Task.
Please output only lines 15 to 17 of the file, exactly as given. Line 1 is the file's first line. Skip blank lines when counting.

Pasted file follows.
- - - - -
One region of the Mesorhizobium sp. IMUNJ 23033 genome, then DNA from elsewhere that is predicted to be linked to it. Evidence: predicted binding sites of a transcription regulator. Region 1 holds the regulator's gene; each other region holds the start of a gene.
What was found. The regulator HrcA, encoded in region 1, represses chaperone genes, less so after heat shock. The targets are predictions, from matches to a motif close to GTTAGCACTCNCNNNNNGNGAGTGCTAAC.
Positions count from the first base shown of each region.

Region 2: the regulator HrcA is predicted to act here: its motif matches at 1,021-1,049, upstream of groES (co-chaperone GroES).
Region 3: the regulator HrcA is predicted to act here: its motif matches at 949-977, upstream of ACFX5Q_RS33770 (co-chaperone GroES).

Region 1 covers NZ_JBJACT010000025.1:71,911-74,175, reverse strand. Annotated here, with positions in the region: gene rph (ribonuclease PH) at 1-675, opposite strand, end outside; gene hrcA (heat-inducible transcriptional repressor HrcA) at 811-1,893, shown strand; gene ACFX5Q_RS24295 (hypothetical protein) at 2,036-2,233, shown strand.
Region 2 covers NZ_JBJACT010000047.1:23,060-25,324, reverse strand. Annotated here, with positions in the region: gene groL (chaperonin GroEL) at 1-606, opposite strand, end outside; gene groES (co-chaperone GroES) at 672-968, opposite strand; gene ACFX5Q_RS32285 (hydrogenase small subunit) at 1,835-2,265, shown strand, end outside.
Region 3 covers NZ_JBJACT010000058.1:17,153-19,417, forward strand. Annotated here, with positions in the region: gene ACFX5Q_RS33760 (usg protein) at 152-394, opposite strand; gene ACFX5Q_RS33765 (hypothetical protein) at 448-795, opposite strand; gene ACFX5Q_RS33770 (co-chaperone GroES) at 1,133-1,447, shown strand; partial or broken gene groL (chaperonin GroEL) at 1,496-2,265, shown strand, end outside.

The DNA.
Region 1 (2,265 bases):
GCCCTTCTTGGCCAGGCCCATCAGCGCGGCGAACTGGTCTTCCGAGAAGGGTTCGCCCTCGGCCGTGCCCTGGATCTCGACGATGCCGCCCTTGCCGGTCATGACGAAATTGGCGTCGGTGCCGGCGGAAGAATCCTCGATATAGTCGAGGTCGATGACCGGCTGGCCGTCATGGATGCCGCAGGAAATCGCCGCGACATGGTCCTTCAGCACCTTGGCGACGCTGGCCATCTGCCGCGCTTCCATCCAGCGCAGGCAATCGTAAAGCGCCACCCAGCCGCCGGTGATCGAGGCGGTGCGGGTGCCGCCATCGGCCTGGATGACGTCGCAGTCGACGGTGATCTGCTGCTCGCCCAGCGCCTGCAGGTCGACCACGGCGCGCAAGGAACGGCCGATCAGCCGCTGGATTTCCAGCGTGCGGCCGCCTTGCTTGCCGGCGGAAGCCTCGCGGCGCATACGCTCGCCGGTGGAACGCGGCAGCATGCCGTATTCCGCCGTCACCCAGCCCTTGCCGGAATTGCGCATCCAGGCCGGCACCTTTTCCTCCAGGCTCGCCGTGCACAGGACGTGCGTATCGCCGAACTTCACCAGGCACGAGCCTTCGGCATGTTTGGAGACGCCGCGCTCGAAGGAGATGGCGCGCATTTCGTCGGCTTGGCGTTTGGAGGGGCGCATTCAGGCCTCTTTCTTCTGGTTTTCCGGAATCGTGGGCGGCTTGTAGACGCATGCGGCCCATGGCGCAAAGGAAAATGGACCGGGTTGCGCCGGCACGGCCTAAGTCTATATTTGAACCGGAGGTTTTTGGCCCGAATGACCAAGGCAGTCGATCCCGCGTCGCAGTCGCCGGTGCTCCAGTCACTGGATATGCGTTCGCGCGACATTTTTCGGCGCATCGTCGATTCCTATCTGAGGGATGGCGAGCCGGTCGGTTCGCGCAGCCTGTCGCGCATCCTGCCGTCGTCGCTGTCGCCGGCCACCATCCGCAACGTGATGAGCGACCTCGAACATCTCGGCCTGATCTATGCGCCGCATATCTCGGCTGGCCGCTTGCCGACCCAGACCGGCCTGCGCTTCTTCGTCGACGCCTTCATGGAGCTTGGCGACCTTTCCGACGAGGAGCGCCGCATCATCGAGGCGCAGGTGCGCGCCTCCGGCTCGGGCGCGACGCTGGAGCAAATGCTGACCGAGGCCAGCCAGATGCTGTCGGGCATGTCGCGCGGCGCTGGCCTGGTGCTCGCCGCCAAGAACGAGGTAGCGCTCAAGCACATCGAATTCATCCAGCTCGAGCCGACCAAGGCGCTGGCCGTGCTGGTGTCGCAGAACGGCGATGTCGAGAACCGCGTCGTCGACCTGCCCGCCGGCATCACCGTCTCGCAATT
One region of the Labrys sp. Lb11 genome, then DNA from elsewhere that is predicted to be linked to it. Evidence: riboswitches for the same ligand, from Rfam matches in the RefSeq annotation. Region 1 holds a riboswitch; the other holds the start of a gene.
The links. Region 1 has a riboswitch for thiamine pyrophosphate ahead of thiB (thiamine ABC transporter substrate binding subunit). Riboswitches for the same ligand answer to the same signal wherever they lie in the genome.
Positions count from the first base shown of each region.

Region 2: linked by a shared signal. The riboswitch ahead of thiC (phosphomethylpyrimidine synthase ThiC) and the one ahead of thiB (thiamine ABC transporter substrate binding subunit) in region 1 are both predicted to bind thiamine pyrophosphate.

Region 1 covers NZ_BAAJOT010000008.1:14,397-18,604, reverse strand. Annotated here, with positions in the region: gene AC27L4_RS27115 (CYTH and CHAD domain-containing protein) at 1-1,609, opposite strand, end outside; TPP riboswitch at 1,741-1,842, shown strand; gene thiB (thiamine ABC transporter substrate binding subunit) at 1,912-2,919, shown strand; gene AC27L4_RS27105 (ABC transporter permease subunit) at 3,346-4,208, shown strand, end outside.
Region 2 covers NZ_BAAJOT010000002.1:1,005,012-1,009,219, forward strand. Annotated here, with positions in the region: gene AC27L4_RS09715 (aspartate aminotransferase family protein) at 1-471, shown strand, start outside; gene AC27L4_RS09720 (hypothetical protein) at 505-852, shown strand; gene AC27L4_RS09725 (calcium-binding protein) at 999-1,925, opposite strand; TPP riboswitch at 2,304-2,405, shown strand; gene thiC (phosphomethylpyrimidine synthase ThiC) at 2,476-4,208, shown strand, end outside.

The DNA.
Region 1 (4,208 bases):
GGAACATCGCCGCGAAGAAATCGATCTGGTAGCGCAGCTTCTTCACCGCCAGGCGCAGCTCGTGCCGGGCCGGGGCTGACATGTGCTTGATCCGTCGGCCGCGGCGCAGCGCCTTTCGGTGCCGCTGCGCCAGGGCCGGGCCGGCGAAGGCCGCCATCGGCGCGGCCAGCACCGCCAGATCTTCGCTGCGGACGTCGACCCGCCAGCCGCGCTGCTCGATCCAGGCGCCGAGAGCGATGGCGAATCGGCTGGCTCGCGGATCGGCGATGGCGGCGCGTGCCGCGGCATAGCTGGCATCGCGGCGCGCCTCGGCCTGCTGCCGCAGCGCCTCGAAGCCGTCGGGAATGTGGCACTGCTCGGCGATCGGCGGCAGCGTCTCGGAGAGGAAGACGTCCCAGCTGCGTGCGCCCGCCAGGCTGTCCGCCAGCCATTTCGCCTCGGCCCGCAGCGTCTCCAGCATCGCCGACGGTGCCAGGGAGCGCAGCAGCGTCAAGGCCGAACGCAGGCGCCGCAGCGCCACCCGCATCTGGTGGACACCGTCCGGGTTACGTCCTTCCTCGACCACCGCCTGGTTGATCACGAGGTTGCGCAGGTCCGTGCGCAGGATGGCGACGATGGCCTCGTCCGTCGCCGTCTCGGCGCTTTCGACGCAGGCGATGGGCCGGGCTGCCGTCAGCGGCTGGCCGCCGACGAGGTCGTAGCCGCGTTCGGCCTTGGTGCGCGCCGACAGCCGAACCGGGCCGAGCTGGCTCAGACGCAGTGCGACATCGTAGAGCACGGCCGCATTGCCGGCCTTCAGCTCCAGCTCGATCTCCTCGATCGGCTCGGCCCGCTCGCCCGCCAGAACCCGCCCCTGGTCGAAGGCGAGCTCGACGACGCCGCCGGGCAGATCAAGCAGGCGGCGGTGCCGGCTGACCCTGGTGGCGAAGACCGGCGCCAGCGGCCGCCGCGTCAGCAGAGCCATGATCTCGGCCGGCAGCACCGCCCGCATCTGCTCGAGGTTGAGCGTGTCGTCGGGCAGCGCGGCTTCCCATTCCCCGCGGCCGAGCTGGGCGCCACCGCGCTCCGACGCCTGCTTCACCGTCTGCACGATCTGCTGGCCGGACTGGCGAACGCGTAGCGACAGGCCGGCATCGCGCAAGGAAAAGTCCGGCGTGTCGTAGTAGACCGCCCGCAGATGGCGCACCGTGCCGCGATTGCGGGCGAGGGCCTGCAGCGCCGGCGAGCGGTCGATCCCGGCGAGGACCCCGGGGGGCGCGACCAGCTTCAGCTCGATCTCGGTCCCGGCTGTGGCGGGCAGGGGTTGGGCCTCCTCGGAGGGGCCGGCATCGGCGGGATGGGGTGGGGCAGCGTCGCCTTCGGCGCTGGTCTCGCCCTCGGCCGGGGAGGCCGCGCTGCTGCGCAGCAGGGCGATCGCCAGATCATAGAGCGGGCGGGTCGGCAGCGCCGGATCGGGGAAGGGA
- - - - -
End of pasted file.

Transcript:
Region 2: linked by a shared signal. The riboswitch ahead of thiC (phosphomethylpyrimidine synthase ThiC) and the one ahead of thiB (thiamine ABC transporter substrate binding subunit) in region 1 are both predicted to bind thiamine pyrophosphate.

Region 1 covers NZ_BAAJOT010000008.1:14,397-18,604, reverse strand. Annotated here, with positions in the region: gene AC27L4_RS27115 (CYTH and CHAD domain-containing protein) at 1-1,609, opposite strand, end outside; TPP riboswitch at 1,741-1,842, shown strand; gene thiB (thiamine ABC transporter substrate binding subunit) at 1,912-2,919, shown strand; gene AC27L4_RS27105 (ABC transporter permease subunit) at 3,346-4,208, shown strand, end outside.
Region 2 covers NZ_BAAJOT010000002.1:1,005,012-1,009,219, forward strand. Annotated here, with positions in the region: gene AC27L4_RS09715 (aspartate aminotransferase family protein) at 1-471, shown strand, start outside; gene AC27L4_RS09720 (hypothetical protein) at 505-852, shown strand; gene AC27L4_RS09725 (calcium-binding protein) at 999-1,925, opposite strand; TPP riboswitch at 2,304-2,405, shown strand; gene thiC (phosphomethylpyrimidine synthase ThiC) at 2,476-4,208, shown strand, end outside.